Elizabeth Cady Stanton was a leading figure of the early women’s rights movement. The Birthplace of Women’s Rights and A Powerful Partnership are text about Elizabeth. They both talk about Elizabeth Cady Stanton, but which passage best explains how Elizabeth contributed to the women’s rights movement during the 1800s? In the text of A Powerful Partnership, the author talks about Elizabeth Cady Stanton, not only her but also Susan B. Anthony. Based on the evidence from the passage, the author first talks about how they met, and became friends.
Anthony and Elizabeth Cady Stanton both are leading women’s rights activists during their time; their work influenced the American Peoples’ view on women. They founded one of the earliest pro-women’s rights movements in the country, which was essential in spreading feminism throughout America. Their lifelong battle against inequality to combat slavery and promote feminism through literary works like; 'The Revolution' and the Declaration of Sentiments speeches, succeeded after their death when women got the right to vote. Their efforts in promoting women’s rights to the American people would later be a part of their many foundations such as; National American Women Suffrage Association, and the American Equal Rights
Friedan was an author, an activist, and the first president of the National Organization for Women. The National Organization for Women aimed to promote women 's ideas, eliminate discrimination, and protect the equal rights of women in all aspects of life. Friedan ignited the second wave of American feminism by writing The Feminine Mystique. Friedan 's audience would most likely be women who want their rights and are annoyed with the housewife role. In her article, "The Importance of Work," Friedan uses several means of persuasion and different types of rhetorical strategies to describe the change in human identity.
Gender, Race, and Rank in a Revolutionary Age: The Georgia Lowcountry 1750-1820, was written by Betty Wood and surveys the different groups of women around the time of the revolutionary era. Dr. Betty Wood is a prominent scholar and has written several articles and books in the specific areas of early American and African American history in the colonial and revolutionary era Lowcountry. Because women’s history during that era is not well documented, her analysis of early American women during the colonial and revolutionary era is important. This book shows how women are linked by their gender but divided by their race and social standings; and survey’s how their race and social standings affected their relationships and encounters with each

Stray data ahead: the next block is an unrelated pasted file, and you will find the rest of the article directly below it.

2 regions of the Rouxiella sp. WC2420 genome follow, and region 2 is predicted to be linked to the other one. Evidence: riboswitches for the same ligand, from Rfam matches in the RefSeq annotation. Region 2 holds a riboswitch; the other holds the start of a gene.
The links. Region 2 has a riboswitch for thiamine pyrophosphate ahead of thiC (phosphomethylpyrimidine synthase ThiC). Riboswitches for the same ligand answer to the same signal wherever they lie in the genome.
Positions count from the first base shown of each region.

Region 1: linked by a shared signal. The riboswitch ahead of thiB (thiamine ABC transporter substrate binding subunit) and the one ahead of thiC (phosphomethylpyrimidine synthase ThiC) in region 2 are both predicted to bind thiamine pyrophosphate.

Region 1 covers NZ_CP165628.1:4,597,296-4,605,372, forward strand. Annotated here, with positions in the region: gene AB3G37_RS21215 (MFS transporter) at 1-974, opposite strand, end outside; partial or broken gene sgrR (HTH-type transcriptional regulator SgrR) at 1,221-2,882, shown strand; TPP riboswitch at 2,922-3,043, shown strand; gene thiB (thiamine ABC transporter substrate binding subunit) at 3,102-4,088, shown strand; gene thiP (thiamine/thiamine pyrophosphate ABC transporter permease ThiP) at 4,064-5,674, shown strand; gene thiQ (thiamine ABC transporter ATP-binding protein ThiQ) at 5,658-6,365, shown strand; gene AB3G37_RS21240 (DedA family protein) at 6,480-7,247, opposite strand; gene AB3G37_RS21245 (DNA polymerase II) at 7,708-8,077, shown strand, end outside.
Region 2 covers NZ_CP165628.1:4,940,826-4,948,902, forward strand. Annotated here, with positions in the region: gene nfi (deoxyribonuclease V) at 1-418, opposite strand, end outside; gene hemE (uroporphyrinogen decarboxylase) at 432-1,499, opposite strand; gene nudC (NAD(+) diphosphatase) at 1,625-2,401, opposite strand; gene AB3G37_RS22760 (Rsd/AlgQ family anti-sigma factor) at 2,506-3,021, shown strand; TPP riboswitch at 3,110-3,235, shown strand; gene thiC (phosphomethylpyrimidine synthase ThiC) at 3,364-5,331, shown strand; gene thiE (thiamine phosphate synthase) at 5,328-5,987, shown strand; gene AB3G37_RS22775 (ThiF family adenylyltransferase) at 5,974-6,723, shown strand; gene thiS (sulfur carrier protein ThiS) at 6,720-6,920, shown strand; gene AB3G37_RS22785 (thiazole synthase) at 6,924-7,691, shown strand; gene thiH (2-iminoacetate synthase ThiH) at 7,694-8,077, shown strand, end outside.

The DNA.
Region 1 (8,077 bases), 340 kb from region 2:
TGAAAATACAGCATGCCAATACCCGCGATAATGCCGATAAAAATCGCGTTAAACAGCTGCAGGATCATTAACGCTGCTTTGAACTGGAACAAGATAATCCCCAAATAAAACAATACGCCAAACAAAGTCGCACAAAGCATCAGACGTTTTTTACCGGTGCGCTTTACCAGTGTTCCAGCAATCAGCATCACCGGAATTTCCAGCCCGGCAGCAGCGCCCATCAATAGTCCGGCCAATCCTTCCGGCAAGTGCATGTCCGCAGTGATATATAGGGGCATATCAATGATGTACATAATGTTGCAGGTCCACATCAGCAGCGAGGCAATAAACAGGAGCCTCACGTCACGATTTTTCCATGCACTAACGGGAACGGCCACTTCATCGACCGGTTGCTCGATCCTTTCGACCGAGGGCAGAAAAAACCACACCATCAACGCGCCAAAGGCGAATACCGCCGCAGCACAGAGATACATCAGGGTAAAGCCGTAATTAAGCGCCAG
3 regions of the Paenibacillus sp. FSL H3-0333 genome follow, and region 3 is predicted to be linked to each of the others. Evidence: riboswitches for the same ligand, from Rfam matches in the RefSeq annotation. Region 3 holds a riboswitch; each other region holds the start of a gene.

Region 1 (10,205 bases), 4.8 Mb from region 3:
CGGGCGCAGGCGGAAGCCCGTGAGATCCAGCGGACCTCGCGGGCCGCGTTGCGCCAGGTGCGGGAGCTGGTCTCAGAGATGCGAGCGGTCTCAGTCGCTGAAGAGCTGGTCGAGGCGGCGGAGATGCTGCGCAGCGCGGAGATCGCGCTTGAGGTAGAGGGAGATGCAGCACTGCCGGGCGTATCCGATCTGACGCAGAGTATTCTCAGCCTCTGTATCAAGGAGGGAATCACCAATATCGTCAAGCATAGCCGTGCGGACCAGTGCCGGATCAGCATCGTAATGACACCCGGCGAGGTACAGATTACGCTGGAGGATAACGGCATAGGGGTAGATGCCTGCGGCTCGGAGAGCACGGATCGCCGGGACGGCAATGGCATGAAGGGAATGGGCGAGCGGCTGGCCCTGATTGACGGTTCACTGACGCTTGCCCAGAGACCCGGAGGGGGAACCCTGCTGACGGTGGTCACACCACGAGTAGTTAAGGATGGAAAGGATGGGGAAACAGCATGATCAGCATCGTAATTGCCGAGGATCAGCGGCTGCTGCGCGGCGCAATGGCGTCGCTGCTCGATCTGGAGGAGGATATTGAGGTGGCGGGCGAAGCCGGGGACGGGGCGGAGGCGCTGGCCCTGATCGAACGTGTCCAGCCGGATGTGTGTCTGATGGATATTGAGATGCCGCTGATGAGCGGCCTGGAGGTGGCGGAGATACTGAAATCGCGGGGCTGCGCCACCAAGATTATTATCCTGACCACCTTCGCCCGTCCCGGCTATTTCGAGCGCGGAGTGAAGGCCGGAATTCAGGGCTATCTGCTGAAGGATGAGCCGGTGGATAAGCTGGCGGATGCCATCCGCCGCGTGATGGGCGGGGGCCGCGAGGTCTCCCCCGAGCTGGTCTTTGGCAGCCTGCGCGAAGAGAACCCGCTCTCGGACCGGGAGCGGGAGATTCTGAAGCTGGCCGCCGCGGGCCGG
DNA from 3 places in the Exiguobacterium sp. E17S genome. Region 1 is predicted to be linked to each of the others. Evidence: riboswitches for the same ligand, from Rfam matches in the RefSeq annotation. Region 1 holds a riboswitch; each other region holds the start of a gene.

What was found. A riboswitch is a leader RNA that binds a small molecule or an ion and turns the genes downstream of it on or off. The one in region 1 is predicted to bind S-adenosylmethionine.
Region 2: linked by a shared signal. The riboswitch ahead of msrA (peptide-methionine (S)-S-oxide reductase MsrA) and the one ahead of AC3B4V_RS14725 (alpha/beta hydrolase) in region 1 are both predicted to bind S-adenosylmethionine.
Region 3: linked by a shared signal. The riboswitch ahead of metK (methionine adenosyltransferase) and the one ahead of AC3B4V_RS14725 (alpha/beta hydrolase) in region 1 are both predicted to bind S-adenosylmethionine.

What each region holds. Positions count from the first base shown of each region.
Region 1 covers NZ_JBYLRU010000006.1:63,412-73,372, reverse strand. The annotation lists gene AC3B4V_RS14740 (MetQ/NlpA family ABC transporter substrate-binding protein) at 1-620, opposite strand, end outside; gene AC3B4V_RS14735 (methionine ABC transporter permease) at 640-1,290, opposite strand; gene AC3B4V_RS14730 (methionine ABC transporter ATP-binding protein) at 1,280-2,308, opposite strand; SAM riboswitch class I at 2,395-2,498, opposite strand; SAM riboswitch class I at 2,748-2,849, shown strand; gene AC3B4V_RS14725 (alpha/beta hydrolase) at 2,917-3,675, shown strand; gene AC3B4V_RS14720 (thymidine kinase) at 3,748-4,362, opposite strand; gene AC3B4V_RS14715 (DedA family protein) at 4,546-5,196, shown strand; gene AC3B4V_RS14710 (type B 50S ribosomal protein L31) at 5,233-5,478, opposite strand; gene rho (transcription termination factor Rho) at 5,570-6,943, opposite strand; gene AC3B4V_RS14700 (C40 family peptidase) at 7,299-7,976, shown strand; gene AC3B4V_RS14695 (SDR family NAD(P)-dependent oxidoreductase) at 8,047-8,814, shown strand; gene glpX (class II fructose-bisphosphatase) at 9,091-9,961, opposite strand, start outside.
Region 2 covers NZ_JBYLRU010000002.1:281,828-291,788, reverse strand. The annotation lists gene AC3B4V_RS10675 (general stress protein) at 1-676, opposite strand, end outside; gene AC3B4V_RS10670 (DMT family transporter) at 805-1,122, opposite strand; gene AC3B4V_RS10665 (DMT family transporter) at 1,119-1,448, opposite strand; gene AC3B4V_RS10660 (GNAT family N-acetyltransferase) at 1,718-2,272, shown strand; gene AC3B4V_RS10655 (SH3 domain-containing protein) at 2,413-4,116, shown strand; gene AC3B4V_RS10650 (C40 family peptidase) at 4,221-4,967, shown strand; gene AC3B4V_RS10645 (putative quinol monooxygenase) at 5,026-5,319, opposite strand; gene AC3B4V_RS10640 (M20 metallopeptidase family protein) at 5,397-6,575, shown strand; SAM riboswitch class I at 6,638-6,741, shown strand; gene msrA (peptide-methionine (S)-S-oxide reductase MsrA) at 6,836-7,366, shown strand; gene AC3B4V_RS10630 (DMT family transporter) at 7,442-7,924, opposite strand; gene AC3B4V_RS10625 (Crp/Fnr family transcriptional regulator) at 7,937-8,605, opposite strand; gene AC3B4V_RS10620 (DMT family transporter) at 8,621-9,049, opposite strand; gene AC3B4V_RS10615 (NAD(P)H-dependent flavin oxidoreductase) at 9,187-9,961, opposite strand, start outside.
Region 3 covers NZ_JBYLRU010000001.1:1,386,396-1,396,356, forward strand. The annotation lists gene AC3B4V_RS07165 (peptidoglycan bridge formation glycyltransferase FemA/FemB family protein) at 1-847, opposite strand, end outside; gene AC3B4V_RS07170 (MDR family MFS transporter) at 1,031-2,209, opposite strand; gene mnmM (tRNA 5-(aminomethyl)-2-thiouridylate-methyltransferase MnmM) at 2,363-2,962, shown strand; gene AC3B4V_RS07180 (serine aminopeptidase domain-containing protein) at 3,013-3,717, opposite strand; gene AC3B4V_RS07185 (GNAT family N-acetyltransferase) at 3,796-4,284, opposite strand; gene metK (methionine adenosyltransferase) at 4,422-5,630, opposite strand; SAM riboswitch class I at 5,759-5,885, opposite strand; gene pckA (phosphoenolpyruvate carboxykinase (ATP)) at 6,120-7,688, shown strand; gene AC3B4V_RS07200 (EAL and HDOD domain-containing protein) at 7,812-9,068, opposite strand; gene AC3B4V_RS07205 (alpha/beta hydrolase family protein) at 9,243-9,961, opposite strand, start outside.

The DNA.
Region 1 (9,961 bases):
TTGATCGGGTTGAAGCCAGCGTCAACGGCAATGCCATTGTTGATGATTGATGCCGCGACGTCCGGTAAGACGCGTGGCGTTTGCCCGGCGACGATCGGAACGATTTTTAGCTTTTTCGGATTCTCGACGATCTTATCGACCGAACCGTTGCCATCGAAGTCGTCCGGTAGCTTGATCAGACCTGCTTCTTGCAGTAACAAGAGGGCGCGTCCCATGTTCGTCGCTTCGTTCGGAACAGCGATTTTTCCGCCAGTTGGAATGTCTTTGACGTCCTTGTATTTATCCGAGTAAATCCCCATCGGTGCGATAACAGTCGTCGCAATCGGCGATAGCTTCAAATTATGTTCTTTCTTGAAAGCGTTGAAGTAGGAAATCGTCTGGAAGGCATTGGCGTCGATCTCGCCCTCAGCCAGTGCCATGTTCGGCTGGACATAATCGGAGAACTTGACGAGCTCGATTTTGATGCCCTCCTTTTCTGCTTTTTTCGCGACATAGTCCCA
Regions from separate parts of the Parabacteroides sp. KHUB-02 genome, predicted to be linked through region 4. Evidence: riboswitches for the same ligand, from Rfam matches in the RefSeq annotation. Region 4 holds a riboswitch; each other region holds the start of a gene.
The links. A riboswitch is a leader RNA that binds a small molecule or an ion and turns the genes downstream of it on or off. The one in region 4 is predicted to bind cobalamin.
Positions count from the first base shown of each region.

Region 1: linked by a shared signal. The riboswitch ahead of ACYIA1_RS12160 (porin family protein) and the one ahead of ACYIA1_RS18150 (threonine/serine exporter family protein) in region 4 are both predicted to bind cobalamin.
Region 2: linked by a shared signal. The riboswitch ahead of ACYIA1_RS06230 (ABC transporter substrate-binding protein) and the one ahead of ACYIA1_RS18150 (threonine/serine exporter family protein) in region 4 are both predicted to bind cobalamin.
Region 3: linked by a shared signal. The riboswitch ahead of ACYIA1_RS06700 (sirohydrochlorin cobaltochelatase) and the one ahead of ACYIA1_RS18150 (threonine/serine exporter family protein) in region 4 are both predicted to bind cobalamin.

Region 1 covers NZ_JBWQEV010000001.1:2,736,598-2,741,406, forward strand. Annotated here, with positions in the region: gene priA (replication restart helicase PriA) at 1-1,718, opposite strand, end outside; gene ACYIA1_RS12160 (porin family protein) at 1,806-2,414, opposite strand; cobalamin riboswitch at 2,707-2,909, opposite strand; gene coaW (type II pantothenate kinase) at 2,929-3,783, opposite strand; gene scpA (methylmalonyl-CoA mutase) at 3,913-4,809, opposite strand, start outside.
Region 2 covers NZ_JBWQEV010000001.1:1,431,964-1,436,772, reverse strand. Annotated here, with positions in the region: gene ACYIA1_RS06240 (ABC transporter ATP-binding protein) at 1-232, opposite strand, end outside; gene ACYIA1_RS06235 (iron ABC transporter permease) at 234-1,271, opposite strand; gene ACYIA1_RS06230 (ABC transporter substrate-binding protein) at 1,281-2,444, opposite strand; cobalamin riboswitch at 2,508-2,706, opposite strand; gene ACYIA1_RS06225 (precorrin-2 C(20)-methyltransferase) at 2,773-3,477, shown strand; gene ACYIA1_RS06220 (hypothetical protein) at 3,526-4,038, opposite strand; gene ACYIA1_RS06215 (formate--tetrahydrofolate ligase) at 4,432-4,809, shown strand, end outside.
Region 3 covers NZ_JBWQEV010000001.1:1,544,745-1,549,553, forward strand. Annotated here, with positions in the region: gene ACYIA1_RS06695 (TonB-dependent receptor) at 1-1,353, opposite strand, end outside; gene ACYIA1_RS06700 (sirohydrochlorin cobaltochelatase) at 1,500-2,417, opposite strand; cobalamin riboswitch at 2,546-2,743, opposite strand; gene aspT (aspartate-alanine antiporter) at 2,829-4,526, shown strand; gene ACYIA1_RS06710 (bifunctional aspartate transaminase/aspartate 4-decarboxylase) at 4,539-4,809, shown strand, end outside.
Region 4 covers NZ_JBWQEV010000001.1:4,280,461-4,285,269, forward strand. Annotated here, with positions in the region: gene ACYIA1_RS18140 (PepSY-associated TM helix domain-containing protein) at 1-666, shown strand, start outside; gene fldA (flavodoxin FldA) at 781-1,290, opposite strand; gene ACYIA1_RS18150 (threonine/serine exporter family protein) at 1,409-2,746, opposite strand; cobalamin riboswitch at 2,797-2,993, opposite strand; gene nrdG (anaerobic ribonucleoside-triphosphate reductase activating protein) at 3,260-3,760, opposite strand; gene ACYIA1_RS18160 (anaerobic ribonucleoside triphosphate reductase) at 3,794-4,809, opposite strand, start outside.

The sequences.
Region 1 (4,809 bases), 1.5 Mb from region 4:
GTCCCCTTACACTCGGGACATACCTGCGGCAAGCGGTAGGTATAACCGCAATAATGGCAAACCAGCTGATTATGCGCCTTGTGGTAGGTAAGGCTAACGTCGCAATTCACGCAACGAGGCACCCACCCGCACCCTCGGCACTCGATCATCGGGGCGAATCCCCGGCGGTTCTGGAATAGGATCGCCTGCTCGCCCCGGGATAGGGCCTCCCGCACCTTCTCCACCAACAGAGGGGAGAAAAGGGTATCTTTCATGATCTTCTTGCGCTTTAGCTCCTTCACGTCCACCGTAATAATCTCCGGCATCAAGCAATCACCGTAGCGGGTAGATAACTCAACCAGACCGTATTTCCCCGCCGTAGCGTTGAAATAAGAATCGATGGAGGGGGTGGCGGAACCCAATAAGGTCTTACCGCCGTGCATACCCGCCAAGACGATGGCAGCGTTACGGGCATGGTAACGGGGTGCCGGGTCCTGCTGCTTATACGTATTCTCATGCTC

In 1833, she was the only woman to speak at the American Anti-Slavery Society’s meeting in Philadelphia. She tested the language of the society’s constitution and fortified support when many delegates were doubtful. Just 4 days later, Mott and approximately 30 other black and white women founded the Philadelphia Female Anti-Slavery Society, a place for women’s voices to be heard for the cause. Modeling their society after male organizations, the PFASS drafted a constitution and established an administrative body. Like other women’s auxiliaries they embarked on the traditional spectrum of activities: “the women raised funds for the Liberator and for the American Anti-Slavery Society.